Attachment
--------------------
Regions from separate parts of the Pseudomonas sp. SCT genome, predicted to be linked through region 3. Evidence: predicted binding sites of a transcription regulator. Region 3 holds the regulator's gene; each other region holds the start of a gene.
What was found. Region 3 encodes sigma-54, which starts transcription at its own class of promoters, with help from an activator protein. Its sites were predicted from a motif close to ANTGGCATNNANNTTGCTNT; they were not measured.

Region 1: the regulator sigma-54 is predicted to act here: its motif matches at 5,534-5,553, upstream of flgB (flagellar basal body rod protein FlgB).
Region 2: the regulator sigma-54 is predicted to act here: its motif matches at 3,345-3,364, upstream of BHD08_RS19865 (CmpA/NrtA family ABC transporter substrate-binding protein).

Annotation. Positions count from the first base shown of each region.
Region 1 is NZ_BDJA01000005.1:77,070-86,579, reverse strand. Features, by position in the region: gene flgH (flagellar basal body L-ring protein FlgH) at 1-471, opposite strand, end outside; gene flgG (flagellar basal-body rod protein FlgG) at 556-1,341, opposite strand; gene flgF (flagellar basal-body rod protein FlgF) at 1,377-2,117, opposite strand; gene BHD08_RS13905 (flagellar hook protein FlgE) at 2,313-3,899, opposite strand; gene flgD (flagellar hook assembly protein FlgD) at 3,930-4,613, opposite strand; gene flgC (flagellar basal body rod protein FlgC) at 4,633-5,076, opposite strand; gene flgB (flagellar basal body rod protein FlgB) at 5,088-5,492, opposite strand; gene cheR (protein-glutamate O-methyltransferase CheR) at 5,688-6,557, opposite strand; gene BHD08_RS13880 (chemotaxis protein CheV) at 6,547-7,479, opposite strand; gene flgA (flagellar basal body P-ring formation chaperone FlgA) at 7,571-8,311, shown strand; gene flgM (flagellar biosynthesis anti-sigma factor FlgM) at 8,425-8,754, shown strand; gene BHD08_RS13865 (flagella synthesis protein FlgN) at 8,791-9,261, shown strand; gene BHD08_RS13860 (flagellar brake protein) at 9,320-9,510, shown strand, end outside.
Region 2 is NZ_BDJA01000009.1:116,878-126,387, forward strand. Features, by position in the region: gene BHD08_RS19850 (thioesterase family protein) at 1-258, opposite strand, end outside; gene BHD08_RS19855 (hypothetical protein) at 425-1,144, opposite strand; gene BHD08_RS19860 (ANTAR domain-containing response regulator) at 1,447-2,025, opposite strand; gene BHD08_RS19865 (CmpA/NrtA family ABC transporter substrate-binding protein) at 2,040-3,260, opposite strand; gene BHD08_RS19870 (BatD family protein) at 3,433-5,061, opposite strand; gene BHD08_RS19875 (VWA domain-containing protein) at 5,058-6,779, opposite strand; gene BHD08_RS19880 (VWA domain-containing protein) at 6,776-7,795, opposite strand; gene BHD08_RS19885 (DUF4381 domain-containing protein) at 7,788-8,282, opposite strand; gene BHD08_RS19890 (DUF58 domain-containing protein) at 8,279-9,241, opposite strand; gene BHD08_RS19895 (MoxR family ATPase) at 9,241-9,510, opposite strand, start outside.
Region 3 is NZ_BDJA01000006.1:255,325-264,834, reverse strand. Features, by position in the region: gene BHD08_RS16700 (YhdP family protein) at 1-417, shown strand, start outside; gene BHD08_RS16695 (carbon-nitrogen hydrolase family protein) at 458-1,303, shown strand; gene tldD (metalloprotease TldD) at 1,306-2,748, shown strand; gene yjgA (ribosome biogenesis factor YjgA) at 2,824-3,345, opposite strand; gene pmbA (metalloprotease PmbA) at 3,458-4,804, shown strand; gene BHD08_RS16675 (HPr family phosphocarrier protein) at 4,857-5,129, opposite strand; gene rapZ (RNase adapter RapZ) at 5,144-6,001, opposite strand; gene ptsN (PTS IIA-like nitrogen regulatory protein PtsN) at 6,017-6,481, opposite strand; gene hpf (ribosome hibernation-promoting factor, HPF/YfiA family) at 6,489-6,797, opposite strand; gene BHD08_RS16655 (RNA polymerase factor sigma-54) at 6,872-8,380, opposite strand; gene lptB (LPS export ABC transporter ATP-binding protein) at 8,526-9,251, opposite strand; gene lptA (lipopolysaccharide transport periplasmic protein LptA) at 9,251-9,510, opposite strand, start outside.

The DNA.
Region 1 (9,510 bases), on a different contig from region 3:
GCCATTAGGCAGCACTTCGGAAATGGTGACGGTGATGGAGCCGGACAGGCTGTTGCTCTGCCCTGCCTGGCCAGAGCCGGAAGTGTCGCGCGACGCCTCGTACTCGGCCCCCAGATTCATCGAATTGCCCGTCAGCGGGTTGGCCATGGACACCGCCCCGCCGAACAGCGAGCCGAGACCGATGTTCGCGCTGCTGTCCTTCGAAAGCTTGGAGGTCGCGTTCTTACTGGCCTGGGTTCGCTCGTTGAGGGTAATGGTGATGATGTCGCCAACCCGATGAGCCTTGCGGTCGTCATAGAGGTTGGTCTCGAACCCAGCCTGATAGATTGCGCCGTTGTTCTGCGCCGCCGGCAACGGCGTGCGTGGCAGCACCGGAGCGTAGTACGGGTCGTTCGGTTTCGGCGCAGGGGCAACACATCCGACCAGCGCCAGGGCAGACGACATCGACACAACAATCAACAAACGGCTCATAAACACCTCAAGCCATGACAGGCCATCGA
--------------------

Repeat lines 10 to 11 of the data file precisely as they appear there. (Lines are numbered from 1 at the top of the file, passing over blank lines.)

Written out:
Region 1 (9,510 bases), on a different contig from region 3:
GCCATTAGGCAGCACTTCGGAAATGGTGACGGTGATGGAGCCGGACAGGCTGTTGCTCTGCCCTGCCTGGCCAGAGCCGGAAGTGTCGCGCGACGCCTCGTACTCGGCCCCCAGATTCATCGAATTGCCCGTCAGCGGGTTGGCCATGGACACCGCCCCGCCGAACAGCGAGCCGAGACCGATGTTCGCGCTGCTGTCCTTCGAAAGCTTGGAGGTCGCGTTCTTACTGGCCTGGGTTCGCTCGTTGAGGGTAATGGTGATGATGTCGCCAACCCGATGAGCCTTGCGGTCGTCATAGAGGTTGGTCTCGAACCCAGCCTGATAGATTGCGCCGTTGTTCTGCGCCGCCGGCAACGGCGTGCGTGGCAGCACCGGAGCGTAGTACGGGTCGTTCGGTTTCGGCGCAGGGGCAACACATCCGACCAGCGCCAGGGCAGACGACATCGACACAACAATCAACAAACGGCTCATAAACACCTCAAGCCATGACAGGCCATCGA